LEGAL GUIDE
Written by attorney Bradley Merrill Bunting | Feb 29, 2012

The Texas Medicaid Estate Recovery Program

The Texas Medicaid estate recovery program (MERP) became effective in Texas on March 1, 2005. Texas elected a rather limited class of property to attempt to recover or recapture after the death of a Texas Medicaid recipient. Essentially, recoverable assets are those assets that pass under Texas probate.

Since, in order to be on Medicaid in the first place, a person may only have several thousand dollars in cash, the primary asset that families desire to protect is the family home. After a Medicaid recipient dies, the family will receive a collection letter. If the Medicaid recipient's estate is going through Texas probate, and an independent executor has been appointed, essentially, this independent executor becomes personally responsible for the payment of the Medicaid debt to the state of Texas to the extent that the assets of the estate allow the same. In essence, other than to pay legal fees and funeral expenses, the independent executor is administering the estate and selling the family home for the benefit of the state of Texas, and other creditors depending on their priority status.

1.The enhanced life estate or "lady bird" deed

An enhanced life estate deed, also commonly referred to as a lady bird deed, is the most economical and reliable method at this time to enable a Medicaid recipient to protect the family home for the benefit of his or her children from Medicaid recapture in Texas. A lady bird deed is in essence a life estate in which the grantor can make changes to or revoke the transfer to the remainder interest contained therein.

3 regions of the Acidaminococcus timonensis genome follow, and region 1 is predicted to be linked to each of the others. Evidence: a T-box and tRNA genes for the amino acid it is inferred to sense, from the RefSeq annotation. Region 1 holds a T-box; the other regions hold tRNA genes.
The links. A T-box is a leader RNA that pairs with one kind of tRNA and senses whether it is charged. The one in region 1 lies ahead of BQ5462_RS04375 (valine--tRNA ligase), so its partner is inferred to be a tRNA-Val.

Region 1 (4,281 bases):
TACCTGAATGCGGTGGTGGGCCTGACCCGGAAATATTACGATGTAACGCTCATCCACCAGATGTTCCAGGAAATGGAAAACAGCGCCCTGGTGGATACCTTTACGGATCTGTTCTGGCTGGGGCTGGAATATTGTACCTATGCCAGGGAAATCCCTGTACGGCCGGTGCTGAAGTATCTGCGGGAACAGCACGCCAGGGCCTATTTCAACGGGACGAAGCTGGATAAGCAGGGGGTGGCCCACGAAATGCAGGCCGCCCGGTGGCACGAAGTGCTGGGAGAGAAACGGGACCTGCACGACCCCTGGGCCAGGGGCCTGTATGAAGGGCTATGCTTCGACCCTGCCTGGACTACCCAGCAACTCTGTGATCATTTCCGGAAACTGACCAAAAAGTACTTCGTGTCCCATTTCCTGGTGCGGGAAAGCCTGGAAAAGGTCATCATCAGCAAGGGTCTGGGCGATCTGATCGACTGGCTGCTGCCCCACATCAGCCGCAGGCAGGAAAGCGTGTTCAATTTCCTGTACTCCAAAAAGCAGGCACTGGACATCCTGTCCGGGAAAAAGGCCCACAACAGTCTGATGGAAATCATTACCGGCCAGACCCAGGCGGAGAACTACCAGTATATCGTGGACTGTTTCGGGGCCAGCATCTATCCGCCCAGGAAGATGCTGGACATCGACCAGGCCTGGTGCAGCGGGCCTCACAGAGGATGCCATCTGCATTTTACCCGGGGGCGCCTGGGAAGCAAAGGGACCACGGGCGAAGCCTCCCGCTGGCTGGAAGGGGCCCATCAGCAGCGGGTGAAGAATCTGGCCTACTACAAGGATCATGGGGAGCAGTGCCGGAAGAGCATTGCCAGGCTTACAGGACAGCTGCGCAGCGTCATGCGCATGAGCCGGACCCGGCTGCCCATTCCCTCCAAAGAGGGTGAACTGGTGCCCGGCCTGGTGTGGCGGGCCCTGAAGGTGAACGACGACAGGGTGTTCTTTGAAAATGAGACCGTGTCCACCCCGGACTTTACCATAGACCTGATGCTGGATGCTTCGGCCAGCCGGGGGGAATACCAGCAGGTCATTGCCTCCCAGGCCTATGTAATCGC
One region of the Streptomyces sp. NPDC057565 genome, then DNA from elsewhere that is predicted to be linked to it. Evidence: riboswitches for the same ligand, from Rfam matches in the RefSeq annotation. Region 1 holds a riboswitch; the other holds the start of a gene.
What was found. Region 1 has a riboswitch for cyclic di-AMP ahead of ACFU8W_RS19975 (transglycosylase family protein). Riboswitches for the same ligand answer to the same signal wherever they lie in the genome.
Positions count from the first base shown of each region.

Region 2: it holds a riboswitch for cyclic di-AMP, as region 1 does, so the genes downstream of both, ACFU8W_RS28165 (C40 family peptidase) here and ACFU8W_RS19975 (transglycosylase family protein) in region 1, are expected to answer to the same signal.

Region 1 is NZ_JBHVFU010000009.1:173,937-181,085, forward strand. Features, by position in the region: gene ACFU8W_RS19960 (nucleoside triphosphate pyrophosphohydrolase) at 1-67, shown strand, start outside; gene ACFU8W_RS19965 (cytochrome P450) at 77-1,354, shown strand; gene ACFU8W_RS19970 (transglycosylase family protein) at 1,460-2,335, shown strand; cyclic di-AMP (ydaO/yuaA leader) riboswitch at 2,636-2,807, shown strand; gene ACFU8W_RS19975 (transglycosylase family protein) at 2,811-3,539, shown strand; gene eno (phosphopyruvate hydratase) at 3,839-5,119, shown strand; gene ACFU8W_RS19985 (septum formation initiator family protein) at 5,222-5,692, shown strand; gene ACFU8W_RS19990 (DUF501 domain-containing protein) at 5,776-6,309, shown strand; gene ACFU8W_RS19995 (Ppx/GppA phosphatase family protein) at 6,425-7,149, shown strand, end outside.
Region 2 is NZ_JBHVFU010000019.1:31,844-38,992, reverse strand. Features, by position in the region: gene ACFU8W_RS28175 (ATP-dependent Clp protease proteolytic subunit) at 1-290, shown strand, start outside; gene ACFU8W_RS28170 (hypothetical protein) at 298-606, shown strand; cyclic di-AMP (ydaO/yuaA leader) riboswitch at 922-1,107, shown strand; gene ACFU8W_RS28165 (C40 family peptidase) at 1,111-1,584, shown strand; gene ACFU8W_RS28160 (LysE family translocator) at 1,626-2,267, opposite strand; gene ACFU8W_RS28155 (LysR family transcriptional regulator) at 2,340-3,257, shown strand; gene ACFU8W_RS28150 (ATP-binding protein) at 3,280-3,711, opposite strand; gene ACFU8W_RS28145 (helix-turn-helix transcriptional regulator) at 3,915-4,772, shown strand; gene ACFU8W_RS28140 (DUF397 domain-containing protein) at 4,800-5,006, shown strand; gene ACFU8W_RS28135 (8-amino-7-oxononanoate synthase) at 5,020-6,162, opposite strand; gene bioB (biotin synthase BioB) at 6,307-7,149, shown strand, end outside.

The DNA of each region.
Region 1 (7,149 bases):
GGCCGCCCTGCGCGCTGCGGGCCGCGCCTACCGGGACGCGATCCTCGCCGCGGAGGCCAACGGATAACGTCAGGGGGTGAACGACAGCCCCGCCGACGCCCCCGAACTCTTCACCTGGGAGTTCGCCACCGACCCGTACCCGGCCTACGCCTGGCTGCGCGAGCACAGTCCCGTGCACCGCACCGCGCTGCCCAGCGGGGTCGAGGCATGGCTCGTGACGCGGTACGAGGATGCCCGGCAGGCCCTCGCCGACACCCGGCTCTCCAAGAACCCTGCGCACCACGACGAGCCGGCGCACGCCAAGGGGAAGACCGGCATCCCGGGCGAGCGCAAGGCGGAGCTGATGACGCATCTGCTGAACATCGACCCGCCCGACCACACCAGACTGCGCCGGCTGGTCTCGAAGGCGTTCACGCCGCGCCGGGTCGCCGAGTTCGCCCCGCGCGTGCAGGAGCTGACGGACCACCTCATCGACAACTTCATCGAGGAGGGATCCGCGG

2. Pros and Cons of the lady bird deed to avoid Medicaid recapture

At this time the only negative that this author has come across in connection with the use of a lady bird deed once the grantor is already on Medicaid is that some title companies simply do not like them. Title companies are used to having grantors signed an affidavit that the decedent was not on Medicaid. Since the beneficiaries will not be able assigns affidavit, it is possible that they may experience problems selling the house. However, not all title companies will refuse and it should be possible to find a title company willing to ensure the title. The alternatives, doing nothing or subjecting an independent executor to personal liability, are not very attractive. The lady bird deed avoids probate for the property, if offers creditor protection, maintains property tax exemptions and allows the grantor to remain in control of their property for the rest of their lives. There are not a lot of negatives associated with the use of this estate planning tool for the Medicaid recipient who is simply looking to leave their home to their children.

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